Last we left off, we were doing our own thing in Goa…exploring, relaxing and avoiding the crowds. And just like that, we ended up plunging ourselves into a backpacker mecca where there were waits for guesthouse rooms! Nevertheless the sights were incredible…read on for all the details!
How to Travel from Goa to Hampi
With one more destination we wanted to see, we reluctantly left Goa to go eastward to Hampi…as luck would have it, we would pull one last 3am-er. We left Varca by walking 2 kilometers, hitching a ride with a hotel bus and finally getting a quick local bus to Margao.
Let’s start by clarifying that local= overcrowded with seats too small for the western behind. From there it was a local bus to Hubli. We bumped through the countryside and 8 hours later ( at 6pm) we made it to Hubli, tired but motivated to get to our destination.
It took quite a while for us to get a straight answer, but eventually we were directed to the train station where we waited for a local train leaving at 11pm…within 4 hours we were in Hospet and a rickshaw ride later we made it to Hampi. Phew!
Hampi and Hampi Island
Hampi is situated on a river about 15 meters wide, which all but about 2 meters of it can be crossed by foot i.e. you gotta take a boat. The boat operator is maybe 12 years old and orders you to pay him the 10 rupees (plus an extra 5 for a bag).
Once on the other side “Hampi Island” you are welcomed with 15 guesthouses/restaurants as well as the impressive boulders surrounding the area.
So the next morning we cross over to Hampi island, only to be stranded there for quite a while after checking into a guest house because the kid was on lunch break…When we finally made it back we explored Hampi’s religious center and the Virupaksha temple.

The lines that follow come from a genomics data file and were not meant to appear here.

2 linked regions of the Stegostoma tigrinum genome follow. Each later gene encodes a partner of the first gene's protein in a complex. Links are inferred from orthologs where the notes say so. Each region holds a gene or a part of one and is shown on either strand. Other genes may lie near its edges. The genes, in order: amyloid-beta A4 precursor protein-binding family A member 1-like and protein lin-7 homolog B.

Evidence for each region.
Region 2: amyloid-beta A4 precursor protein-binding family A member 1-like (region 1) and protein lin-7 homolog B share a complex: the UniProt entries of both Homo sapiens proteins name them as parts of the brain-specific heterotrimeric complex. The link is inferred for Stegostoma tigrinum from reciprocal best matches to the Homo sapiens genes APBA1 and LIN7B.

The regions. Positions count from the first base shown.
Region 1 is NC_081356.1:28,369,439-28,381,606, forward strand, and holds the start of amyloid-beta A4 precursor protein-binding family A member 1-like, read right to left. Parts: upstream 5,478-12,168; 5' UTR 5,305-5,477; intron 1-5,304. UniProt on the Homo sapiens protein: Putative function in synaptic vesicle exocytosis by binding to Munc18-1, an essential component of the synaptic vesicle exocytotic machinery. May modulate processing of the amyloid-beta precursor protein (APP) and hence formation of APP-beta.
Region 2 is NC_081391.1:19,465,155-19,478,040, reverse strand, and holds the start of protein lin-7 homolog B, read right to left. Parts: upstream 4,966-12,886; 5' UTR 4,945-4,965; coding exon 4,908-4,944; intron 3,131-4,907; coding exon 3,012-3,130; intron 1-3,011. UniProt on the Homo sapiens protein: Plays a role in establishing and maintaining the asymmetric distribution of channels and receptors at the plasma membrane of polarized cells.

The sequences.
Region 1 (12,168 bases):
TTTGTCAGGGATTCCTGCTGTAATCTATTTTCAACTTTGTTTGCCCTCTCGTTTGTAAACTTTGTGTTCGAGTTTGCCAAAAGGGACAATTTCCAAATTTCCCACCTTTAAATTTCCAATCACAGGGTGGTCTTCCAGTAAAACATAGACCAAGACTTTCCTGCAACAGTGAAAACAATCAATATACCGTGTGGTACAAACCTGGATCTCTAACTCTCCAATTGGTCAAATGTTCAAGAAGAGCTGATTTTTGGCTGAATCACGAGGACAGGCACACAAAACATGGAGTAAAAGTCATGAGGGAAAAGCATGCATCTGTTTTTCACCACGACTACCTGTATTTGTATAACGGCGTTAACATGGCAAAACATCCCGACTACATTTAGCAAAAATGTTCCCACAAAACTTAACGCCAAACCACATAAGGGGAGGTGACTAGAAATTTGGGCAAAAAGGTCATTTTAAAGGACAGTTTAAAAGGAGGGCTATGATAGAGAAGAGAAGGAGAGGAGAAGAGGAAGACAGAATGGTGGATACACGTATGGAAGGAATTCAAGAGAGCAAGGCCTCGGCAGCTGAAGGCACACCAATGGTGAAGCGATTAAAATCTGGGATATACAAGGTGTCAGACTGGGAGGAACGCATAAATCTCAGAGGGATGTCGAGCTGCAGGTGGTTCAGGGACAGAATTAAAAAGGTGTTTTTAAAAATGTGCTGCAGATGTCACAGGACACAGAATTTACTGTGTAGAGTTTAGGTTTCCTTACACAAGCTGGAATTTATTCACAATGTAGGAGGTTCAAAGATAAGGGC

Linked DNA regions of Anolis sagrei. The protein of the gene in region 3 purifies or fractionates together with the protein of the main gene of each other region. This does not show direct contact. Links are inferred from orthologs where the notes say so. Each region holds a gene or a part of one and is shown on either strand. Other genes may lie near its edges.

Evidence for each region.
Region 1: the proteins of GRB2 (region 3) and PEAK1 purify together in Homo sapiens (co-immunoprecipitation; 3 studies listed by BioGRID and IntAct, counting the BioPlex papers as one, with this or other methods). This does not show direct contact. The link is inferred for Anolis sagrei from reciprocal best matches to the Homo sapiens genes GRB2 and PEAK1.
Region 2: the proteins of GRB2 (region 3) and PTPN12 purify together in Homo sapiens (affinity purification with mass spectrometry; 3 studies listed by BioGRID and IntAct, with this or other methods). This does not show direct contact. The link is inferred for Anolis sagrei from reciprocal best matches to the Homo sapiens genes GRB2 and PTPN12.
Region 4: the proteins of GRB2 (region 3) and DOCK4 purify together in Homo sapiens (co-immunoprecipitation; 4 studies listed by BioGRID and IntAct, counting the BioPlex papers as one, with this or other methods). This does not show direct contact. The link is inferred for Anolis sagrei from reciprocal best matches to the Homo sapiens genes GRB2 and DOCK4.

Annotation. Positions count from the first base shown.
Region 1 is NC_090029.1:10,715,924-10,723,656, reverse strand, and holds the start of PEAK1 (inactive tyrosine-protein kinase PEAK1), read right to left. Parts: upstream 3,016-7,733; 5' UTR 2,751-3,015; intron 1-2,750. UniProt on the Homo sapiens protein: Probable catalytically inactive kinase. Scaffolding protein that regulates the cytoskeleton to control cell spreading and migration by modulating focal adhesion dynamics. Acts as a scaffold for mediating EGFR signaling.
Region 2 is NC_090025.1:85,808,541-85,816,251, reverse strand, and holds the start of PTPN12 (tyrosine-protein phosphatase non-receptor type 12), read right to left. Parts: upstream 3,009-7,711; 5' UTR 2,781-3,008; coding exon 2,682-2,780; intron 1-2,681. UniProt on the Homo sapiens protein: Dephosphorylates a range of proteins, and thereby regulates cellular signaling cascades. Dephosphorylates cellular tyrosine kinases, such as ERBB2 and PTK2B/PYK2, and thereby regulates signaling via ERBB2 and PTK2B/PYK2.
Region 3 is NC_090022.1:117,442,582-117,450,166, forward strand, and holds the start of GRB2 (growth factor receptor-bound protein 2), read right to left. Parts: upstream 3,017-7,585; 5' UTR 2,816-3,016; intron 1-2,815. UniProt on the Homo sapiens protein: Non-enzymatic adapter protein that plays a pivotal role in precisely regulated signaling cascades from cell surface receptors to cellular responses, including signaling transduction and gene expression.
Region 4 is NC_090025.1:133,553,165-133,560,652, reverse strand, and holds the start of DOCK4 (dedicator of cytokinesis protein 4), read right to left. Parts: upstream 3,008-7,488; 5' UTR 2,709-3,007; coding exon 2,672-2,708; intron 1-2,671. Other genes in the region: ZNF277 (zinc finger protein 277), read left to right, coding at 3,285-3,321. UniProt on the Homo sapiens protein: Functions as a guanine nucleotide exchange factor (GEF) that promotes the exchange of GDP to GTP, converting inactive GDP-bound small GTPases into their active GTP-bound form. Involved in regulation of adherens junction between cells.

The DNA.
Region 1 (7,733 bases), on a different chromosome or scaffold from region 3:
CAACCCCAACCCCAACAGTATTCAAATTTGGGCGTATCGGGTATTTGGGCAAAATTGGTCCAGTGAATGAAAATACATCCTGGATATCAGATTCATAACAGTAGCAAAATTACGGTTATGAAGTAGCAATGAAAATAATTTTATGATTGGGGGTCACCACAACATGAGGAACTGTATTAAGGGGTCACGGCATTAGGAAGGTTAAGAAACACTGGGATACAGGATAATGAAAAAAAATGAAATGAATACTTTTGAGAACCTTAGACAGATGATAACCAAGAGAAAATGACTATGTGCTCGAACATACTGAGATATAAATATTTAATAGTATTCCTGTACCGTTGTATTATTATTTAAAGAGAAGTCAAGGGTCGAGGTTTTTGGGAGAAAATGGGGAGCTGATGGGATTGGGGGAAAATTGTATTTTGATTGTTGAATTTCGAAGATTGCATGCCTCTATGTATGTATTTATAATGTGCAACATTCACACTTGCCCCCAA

Hampi was capital of the Vijayanagar Hindu civiization in the 13th to 16th centuries and the town is full of ruins roughly divided into a religious area and the royal center. The town today occupies the main bazaar area. We returned to Hampi Island for the night and the next day set out exploring the royal center.
The ruins are incredibly spread out and with the scorching heat we decided to rent a scooter in order to see them, only to get a bike with no petrol. So after an 11 km detour to Hospet to get petrol we finally got to see the sites. Hampi is also known for its incredible boulders and that night on the Island we met a friend that had come to town to go bouldering.
Our last day we decided to go for a walk. Hampi’s ruins and boulders are set amongst banana fields and palm trees making for quite a beautiful, if hot, walk. We set off to Anegundi to see more ruins supposedly and realized it was all a farse…a little temple here and there and we were ready to bolt back to Varca…